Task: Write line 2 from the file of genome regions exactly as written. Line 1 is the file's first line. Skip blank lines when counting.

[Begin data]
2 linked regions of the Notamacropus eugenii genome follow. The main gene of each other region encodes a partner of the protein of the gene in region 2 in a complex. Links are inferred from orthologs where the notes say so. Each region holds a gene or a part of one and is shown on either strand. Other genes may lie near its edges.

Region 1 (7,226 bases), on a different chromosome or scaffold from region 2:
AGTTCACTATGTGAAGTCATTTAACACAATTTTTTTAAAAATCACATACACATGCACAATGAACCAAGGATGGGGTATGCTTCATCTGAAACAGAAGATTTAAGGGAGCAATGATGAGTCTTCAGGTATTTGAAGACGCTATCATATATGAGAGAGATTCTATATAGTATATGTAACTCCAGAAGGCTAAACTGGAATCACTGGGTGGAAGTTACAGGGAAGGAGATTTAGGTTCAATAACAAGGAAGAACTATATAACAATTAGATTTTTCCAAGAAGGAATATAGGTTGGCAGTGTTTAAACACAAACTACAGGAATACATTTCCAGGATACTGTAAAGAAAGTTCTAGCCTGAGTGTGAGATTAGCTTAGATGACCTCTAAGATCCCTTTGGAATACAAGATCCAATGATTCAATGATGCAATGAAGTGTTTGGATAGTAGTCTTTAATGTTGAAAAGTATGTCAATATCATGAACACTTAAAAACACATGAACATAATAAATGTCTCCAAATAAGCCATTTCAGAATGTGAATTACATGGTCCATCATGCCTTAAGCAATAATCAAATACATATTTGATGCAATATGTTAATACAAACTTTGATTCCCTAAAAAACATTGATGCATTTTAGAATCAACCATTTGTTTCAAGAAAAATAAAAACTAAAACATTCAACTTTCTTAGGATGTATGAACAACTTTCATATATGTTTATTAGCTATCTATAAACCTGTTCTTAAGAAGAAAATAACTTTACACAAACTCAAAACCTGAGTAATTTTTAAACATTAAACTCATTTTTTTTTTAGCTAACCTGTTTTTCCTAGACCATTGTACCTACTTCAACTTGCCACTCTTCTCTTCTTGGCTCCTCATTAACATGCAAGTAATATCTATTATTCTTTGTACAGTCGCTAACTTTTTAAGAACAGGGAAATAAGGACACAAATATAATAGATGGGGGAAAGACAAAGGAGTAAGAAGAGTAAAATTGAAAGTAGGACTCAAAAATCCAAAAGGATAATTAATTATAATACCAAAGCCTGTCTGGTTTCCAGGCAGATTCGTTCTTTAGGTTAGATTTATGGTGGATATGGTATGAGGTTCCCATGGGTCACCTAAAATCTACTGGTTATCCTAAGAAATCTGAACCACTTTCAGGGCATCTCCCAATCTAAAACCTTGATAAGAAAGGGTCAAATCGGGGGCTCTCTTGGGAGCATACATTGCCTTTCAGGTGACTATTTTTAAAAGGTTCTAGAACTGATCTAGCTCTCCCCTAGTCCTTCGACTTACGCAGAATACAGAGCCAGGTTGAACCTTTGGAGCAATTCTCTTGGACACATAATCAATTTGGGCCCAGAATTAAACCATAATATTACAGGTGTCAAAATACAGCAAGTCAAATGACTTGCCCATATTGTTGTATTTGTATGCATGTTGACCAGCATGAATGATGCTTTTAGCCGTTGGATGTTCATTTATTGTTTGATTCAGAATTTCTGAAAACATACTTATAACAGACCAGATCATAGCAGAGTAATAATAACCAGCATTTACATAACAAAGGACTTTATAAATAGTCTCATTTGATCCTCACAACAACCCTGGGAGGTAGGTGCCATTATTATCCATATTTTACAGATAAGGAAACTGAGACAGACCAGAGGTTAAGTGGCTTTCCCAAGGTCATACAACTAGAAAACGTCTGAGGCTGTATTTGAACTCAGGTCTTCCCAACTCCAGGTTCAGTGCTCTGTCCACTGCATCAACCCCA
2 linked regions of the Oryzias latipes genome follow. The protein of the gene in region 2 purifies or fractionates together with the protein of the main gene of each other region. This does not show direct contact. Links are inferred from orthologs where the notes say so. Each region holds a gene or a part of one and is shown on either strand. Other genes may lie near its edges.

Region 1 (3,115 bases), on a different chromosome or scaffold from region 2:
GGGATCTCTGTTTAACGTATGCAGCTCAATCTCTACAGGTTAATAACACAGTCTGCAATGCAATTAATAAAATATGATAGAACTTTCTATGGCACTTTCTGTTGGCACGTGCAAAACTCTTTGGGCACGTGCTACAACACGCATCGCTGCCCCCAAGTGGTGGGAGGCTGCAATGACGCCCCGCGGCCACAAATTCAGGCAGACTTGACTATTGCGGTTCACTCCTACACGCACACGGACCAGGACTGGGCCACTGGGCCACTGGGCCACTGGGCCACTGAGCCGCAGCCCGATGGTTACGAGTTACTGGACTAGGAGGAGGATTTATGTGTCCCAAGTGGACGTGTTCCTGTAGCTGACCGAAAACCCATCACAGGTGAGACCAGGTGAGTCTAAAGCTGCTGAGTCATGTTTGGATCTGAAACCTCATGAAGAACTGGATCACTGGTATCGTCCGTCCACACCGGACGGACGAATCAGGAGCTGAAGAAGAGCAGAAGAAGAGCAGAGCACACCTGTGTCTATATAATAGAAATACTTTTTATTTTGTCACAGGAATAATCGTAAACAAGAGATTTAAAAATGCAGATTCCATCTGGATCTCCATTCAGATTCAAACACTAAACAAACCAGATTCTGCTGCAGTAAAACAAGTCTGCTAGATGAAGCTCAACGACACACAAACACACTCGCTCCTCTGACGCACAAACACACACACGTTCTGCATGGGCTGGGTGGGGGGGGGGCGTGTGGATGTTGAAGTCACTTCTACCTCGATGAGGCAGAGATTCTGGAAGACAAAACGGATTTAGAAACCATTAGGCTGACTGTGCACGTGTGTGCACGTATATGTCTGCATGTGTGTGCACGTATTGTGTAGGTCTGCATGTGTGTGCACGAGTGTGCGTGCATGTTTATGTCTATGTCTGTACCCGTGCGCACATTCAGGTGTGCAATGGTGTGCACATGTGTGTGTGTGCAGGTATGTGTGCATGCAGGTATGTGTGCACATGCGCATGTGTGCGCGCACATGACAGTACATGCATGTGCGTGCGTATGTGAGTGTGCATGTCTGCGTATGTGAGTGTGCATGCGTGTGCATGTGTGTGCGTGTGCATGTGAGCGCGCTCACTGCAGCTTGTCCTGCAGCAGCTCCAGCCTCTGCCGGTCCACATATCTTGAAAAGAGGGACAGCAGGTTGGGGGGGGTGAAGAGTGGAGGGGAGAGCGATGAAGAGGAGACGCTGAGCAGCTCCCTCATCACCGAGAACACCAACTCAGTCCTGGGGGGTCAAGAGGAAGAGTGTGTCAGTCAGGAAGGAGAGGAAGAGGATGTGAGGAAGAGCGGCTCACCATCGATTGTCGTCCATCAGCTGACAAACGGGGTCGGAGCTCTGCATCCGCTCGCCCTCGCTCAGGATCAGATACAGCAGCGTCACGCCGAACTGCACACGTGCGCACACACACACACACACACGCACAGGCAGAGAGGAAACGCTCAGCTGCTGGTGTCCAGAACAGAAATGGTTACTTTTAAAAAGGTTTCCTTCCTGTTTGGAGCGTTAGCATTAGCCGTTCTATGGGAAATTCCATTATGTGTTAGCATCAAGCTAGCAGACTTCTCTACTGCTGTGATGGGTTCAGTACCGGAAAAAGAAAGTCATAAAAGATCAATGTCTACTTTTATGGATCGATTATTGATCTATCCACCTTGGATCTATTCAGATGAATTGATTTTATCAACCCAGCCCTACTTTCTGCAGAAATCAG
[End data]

Region 1 (7,226 bases), on a different chromosome or scaffold from region 2: